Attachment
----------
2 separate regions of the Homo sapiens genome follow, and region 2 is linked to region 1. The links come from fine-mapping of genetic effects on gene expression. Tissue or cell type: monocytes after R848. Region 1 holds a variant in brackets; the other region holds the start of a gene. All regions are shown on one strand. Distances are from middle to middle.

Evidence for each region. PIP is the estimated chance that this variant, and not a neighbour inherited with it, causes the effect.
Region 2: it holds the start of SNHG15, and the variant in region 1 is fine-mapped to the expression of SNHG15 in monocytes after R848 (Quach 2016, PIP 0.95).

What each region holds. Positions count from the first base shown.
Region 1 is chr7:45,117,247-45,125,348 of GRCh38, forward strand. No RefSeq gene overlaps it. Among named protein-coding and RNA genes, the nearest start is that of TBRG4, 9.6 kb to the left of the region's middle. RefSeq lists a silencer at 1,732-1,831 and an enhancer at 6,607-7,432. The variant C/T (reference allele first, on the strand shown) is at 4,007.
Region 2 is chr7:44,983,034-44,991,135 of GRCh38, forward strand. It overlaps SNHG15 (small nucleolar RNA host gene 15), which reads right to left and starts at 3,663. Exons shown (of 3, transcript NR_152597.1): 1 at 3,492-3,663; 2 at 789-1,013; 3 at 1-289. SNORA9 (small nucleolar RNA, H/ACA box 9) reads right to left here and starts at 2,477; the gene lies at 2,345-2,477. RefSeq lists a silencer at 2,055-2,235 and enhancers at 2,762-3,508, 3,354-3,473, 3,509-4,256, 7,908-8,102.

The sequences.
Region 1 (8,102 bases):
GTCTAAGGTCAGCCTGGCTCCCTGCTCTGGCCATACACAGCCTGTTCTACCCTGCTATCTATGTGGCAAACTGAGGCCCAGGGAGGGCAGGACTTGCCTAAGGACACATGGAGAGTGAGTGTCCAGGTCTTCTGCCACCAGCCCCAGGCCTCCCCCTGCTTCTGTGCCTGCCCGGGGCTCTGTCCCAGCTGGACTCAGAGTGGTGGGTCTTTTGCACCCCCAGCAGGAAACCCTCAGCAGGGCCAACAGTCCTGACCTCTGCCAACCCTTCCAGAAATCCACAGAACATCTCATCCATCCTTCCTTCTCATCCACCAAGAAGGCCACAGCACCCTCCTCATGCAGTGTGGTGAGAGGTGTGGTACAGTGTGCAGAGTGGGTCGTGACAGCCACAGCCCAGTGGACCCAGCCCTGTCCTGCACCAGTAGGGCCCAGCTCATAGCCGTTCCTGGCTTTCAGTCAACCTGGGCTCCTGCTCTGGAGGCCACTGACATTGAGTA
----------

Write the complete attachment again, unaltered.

2 separate regions of the Homo sapiens genome follow, and region 2 is linked to region 1. The links come from fine-mapping of genetic effects on gene expression. Tissue or cell type: monocytes after R848. Region 1 holds a variant in brackets; the other region holds the start of a gene. All regions are shown on one strand. Distances are from middle to middle.

Evidence for each region. PIP is the estimated chance that this variant, and not a neighbour inherited with it, causes the effect.
Region 2: it holds the start of SNHG15, and the variant in region 1 is fine-mapped to the expression of SNHG15 in monocytes after R848 (Quach 2016, PIP 0.95).

What each region holds. Positions count from the first base shown.
Region 1 is chr7:45,117,247-45,125,348 of GRCh38, forward strand. No RefSeq gene overlaps it. Among named protein-coding and RNA genes, the nearest start is that of TBRG4, 9.6 kb to the left of the region's middle. RefSeq lists a silencer at 1,732-1,831 and an enhancer at 6,607-7,432. The variant C/T (reference allele first, on the strand shown) is at 4,007.
Region 2 is chr7:44,983,034-44,991,135 of GRCh38, forward strand. It overlaps SNHG15 (small nucleolar RNA host gene 15), which reads right to left and starts at 3,663. Exons shown (of 3, transcript NR_152597.1): 1 at 3,492-3,663; 2 at 789-1,013; 3 at 1-289. SNORA9 (small nucleolar RNA, H/ACA box 9) reads right to left here and starts at 2,477; the gene lies at 2,345-2,477. RefSeq lists a silencer at 2,055-2,235 and enhancers at 2,762-3,508, 3,354-3,473, 3,509-4,256, 7,908-8,102.

The sequences.
Region 1 (8,102 bases):
GTCTAAGGTCAGCCTGGCTCCCTGCTCTGGCCATACACAGCCTGTTCTACCCTGCTATCTATGTGGCAAACTGAGGCCCAGGGAGGGCAGGACTTGCCTAAGGACACATGGAGAGTGAGTGTCCAGGTCTTCTGCCACCAGCCCCAGGCCTCCCCCTGCTTCTGTGCCTGCCCGGGGCTCTGTCCCAGCTGGACTCAGAGTGGTGGGTCTTTTGCACCCCCAGCAGGAAACCCTCAGCAGGGCCAACAGTCCTGACCTCTGCCAACCCTTCCAGAAATCCACAGAACATCTCATCCATCCTTCCTTCTCATCCACCAAGAAGGCCACAGCACCCTCCTCATGCAGTGTGGTGAGAGGTGTGGTACAGTGTGCAGAGTGGGTCGTGACAGCCACAGCCCAGTGGACCCAGCCCTGTCCTGCACCAGTAGGGCCCAGCTCATAGCCGTTCCTGGCTTTCAGTCAACCTGGGCTCCTGCTCTGGAGGCCACTGACATTGAGTA